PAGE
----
Sociology Index


McWorld is a term that refers to the spread of McDonald's restaurants. McWorld is a concept developed by Benjamin Barber to describe the new world of globalization where nation states have little power and citizenship has become meaningless as a cornerstone of democracy. This new McWorld is ruled by corporations. McWorld or multinational corporations or in Barber's terms antinational corporations see everyone simply as consumers. In this new McWorld citizens can no longer effectively use democracy to enhance or protect social values because this would interfere with the marketplace. The assumption is that the actions of countless consumers will best satisfy the social needs of communities in the McWorld. The term McWorld is a neologism related to George Ritzer's analysis of corporate culture in The McDonaldization of Society. The term Mcjob also comes from the name of the fast-food restaurant McDonald's Corporation. The concept of McDonaldization is also gaining attention in different aspects of culture with such new words as Mcworld and Mcjob.

McWorld is a term often used to describe the spreading of McDonald's restaurants throughout the world as the result of globalization. It is believed that McDonald's have been destroying indigenous cultures in countries where they have been introduced. Rutgers political science professor Benjamin Barber published an article in March 1992 titled Jihad vs. McWorld, which describes international commercialization as one of two great clashing forces of the 21st century, the other being tribalistic religious fundamentalism. What Benjamin Barber postulates is that McWorld could ultimately win the struggle. Barber argues that there are several imperatives that make up the McWorld: a market imperative, a resource imperative, an information-technology imperative, and an ecological imperative. Yesterday's wishful cry for one world has yielded to the reality of McWorld.

McWorld was originally the name of a TV campaign for the restaurant by Leo Burnett that ran many of its ads during Saturday morning cartoons of the early '90s, featuring the exciting McDonald's-related happenings that would purportedly occur if kids ran the world.

McWorld was also the name of an interactive "virtual world" website launched by McDonald's in 2008 on happymeal, and aimed at children. While the McWorld website bore some similarities to the ideas in the original McWorld campaign, such as children being in charge, it was created independently for a younger age group. McWorld was named by a vote of kids on happymeal.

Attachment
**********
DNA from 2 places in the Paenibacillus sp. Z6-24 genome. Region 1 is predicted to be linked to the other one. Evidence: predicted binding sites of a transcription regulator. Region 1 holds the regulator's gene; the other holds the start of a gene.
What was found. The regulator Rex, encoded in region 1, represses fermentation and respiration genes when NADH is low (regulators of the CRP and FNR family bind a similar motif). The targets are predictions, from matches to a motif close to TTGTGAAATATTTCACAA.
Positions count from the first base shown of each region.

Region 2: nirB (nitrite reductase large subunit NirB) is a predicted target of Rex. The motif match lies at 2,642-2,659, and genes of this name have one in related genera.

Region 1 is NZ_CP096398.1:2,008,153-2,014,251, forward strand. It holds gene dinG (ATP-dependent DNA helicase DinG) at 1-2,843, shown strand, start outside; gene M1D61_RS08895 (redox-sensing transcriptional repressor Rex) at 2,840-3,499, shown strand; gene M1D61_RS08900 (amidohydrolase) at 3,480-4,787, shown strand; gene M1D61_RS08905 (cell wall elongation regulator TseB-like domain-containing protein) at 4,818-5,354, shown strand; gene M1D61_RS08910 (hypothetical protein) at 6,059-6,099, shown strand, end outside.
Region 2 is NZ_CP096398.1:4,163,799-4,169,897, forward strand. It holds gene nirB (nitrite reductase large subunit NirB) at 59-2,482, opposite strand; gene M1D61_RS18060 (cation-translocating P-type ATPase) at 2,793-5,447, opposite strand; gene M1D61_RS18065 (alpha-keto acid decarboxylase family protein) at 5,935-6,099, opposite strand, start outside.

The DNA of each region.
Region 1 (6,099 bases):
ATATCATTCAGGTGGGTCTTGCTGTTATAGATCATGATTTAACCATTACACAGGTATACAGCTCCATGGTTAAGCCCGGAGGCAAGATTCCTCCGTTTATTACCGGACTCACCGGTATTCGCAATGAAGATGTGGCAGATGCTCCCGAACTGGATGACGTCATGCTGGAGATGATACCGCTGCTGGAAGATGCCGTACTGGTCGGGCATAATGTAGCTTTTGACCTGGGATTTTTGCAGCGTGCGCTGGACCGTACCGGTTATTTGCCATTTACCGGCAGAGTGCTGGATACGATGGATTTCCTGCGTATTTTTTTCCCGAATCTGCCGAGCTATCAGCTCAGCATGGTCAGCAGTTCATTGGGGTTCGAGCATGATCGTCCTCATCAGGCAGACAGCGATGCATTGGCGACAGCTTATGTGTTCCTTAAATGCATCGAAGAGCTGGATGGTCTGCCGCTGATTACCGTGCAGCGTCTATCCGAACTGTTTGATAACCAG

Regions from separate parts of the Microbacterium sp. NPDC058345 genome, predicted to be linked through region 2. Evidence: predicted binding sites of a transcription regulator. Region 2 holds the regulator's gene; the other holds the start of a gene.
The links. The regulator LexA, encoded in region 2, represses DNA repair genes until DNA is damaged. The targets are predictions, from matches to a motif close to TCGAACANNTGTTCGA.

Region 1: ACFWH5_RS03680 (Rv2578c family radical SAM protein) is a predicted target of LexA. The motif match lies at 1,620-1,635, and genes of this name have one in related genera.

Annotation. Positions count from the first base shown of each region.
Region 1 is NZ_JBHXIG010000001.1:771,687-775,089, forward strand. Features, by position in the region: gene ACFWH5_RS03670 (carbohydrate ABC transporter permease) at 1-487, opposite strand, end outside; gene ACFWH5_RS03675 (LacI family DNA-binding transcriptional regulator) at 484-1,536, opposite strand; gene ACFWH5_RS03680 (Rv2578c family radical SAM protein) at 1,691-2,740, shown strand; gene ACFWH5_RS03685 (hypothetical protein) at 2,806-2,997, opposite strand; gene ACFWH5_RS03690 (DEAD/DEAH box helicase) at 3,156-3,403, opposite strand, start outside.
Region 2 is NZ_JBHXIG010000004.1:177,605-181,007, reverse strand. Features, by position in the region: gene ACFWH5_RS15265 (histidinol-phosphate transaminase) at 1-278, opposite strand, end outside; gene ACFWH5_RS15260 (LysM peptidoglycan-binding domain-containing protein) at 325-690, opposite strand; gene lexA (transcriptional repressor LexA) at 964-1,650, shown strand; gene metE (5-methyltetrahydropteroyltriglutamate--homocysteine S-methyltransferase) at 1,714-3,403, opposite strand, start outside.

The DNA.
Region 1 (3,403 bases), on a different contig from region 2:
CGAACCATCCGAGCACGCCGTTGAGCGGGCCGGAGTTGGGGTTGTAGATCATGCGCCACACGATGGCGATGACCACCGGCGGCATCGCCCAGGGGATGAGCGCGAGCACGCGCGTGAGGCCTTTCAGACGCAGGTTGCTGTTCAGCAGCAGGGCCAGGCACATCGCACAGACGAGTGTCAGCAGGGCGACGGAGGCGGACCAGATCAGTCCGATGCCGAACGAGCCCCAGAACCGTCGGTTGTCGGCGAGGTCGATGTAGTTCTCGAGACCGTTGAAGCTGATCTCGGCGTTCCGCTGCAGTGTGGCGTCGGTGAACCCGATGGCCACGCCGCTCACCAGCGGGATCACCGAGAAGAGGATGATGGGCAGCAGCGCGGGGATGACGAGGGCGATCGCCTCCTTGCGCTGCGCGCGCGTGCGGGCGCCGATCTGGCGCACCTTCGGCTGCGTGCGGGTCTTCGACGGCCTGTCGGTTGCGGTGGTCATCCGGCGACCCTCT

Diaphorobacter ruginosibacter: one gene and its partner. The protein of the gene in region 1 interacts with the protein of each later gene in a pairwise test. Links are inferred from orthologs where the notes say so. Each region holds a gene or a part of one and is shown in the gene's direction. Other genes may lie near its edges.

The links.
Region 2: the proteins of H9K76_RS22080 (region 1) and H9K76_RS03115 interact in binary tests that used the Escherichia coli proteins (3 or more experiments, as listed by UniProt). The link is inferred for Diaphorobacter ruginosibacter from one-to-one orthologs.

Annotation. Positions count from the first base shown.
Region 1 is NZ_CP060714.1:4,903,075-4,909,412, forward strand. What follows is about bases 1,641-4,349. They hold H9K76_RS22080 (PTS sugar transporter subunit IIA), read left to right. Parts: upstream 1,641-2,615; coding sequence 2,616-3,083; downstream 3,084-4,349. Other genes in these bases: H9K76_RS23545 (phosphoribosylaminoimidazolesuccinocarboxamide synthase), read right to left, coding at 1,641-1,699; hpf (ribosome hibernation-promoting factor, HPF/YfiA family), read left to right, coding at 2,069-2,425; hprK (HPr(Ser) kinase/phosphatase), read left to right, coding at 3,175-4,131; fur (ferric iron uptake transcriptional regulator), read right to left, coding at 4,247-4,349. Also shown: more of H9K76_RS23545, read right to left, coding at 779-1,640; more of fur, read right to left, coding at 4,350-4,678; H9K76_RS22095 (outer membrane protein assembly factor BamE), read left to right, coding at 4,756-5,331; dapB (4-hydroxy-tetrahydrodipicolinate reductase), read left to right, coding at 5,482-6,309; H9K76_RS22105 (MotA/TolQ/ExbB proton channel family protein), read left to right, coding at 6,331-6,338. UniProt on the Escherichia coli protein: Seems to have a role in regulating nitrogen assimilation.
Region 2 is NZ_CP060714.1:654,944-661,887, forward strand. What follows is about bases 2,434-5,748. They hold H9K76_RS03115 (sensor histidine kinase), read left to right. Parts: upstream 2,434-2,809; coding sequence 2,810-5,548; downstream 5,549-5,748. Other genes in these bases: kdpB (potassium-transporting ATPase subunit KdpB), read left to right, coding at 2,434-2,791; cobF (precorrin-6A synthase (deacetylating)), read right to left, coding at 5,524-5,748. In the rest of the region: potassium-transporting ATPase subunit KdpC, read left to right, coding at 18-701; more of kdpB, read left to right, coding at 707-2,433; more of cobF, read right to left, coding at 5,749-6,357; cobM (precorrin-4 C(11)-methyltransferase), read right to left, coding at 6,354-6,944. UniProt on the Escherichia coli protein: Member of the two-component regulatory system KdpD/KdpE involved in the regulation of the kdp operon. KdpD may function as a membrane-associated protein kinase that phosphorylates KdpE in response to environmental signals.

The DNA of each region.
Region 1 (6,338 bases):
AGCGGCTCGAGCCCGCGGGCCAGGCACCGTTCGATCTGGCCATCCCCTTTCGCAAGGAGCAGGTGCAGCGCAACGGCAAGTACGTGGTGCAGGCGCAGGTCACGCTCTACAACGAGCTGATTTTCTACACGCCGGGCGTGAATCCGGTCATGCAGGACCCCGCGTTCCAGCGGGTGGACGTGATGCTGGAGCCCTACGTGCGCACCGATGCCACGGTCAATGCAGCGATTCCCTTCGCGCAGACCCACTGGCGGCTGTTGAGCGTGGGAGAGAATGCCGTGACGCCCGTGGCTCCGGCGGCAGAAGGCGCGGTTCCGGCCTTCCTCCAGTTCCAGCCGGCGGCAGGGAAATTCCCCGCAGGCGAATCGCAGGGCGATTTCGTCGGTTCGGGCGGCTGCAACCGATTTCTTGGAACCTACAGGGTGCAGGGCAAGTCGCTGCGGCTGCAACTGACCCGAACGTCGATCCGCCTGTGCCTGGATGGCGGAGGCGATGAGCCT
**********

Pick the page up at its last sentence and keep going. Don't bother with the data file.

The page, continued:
Resources are an imperative aspect in the McWorld, where autarky seems insufficient and inefficient in presence of globalization. Barber argues that whatever a nation does to their own ecology, it affects everyone on earth. Cutting down a jungle will upset the overall oxygen balance, which affects our "global lungs". McWorld may promote peace and prosperity, but Barber sees this as being done at the cost of independence and identity.

Jihad vs. McWorld
Jihad and Mcword are two axial principles of our age, tribalism and globalism, clash at every point except one: they may both be threatening to democracy. by Benjamin R. Barber - The Atlantic Monthly | March 1992. McWorld, or the Globalization of Politics.

You and I against McWorld
John Vidal, Saturday March 9, 1996, The Guardian.
In 1990 McDonald's served libel writs on five self-styled anarchists. Britain's longest-ever civil trial has become an epic battle, grinding through issues from employment, advertising, recycling and litter, to nutrition, animal rights and deforestation.

It's a McWorld after all
By Ira Boudway
A writer and a photographer visit 30 families around the world to show us what the world eats -- and how industrial food is creeping into every corner of the globe.

By Dave Morris and Helen Steel
With an introduction from the Mclibel Support Campaign.